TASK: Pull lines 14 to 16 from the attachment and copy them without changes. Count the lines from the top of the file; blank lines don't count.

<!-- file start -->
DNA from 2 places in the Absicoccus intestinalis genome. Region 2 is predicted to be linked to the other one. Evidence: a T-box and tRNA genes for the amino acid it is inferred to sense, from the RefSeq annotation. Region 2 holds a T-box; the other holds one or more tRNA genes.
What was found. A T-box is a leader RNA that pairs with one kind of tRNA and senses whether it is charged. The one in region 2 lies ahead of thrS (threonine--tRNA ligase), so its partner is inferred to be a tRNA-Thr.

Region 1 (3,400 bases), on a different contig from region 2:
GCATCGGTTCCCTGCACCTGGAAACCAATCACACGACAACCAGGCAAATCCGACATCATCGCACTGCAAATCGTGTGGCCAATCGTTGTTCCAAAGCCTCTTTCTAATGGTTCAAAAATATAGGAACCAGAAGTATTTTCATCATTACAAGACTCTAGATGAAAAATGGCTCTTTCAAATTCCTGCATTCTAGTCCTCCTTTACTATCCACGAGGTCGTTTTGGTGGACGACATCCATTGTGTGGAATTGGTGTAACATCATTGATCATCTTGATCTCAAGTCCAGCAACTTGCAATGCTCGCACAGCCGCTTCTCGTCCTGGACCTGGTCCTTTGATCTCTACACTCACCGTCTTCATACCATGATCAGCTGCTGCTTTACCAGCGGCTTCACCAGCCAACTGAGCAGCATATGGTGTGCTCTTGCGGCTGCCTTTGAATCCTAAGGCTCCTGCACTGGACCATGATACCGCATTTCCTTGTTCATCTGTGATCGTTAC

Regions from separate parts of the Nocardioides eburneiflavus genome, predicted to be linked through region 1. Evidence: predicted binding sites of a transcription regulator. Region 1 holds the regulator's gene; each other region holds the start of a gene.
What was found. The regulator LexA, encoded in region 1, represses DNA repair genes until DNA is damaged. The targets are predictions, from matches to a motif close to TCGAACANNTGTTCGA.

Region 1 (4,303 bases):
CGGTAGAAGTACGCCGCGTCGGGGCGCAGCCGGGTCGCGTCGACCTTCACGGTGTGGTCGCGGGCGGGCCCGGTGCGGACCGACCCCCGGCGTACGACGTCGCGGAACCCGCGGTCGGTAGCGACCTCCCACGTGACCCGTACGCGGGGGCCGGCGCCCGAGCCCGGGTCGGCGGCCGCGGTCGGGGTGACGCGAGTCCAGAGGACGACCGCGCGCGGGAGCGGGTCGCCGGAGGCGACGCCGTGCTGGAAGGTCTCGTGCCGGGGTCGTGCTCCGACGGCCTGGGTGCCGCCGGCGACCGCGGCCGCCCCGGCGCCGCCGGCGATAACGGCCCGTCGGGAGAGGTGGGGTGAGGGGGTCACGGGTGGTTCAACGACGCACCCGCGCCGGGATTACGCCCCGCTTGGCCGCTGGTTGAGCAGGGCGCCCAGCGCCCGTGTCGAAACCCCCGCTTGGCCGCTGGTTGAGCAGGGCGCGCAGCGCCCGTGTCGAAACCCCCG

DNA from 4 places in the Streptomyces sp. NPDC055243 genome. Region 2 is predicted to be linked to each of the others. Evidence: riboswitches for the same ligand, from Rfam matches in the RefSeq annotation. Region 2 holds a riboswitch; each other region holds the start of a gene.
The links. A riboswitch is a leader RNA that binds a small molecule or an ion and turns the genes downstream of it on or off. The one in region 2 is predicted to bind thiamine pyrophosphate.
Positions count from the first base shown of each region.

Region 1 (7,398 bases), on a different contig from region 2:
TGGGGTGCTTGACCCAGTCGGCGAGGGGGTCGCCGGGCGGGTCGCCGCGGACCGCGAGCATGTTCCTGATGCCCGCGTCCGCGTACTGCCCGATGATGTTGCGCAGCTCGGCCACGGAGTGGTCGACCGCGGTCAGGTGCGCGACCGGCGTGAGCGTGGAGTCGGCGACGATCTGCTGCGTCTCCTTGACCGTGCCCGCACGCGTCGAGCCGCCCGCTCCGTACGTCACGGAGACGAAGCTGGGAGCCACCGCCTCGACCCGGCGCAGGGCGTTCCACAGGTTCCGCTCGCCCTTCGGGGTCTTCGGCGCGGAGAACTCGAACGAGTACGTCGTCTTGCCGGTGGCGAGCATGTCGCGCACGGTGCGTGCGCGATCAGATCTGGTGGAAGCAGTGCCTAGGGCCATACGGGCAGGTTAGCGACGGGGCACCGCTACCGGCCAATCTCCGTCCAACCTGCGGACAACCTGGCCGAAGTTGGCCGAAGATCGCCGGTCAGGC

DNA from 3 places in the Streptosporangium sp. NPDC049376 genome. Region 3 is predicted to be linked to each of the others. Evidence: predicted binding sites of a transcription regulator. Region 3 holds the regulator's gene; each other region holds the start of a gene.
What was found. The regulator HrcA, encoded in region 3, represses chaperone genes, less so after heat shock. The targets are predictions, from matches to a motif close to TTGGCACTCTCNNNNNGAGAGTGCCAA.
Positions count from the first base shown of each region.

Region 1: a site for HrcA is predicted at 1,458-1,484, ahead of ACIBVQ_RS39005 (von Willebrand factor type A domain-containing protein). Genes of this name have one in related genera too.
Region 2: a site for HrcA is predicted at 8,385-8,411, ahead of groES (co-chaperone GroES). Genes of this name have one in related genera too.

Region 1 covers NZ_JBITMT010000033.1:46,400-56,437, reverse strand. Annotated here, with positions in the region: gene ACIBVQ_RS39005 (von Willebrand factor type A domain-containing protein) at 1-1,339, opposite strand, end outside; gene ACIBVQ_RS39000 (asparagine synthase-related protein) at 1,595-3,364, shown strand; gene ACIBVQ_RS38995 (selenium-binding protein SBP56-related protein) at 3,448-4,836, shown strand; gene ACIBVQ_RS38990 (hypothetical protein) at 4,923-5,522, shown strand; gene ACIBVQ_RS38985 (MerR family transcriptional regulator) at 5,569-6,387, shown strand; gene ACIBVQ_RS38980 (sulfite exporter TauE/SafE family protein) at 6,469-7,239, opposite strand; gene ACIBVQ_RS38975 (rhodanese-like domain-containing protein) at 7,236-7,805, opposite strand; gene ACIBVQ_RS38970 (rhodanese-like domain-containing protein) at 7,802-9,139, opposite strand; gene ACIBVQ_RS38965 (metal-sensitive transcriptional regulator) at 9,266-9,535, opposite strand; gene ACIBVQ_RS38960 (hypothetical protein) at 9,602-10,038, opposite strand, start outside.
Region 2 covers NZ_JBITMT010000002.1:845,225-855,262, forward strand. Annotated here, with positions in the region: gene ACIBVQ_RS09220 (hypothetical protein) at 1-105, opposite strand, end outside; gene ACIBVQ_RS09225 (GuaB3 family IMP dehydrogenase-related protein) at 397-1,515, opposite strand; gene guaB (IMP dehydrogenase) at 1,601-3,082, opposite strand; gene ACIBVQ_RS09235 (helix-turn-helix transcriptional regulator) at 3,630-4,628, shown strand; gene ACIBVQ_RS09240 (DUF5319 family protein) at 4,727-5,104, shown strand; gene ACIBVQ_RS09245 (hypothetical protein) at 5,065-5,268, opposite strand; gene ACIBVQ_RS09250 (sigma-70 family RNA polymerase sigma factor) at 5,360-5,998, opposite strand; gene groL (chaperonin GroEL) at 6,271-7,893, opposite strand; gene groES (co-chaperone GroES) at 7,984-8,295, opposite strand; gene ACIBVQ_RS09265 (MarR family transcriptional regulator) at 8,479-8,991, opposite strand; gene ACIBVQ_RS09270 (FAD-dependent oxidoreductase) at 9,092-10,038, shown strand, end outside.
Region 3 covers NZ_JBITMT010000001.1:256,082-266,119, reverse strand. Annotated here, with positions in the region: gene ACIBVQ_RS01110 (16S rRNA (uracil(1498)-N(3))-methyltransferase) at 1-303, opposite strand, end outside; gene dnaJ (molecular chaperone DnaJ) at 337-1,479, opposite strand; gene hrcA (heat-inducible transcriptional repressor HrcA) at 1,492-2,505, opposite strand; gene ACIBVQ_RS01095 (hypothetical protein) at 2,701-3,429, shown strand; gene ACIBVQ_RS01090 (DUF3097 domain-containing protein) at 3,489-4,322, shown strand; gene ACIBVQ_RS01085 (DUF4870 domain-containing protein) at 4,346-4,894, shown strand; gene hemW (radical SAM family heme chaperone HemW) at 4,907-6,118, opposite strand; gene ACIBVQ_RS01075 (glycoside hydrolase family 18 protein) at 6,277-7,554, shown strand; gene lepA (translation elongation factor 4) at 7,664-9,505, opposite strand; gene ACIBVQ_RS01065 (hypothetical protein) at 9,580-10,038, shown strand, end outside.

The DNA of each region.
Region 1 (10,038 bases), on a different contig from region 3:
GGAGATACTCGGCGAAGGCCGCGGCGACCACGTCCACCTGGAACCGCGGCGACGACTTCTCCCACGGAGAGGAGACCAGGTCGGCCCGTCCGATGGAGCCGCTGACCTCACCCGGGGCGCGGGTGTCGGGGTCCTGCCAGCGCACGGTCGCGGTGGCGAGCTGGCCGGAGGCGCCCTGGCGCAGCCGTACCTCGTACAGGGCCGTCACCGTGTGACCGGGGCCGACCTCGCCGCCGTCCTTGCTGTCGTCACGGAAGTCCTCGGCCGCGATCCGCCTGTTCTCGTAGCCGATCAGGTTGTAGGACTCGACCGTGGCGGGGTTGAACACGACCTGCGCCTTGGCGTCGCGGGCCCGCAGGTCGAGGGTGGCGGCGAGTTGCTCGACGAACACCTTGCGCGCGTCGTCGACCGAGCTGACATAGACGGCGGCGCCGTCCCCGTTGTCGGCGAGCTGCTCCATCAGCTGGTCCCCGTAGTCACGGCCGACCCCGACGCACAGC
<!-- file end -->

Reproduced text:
DNA from 3 places in the Streptosporangium sp. NPDC049376 genome. Region 3 is predicted to be linked to each of the others. Evidence: predicted binding sites of a transcription regulator. Region 3 holds the regulator's gene; each other region holds the start of a gene.
What was found. The regulator HrcA, encoded in region 3, represses chaperone genes, less so after heat shock. The targets are predictions, from matches to a motif close to TTGGCACTCTCNNNNNGAGAGTGCCAA.
Positions count from the first base shown of each region.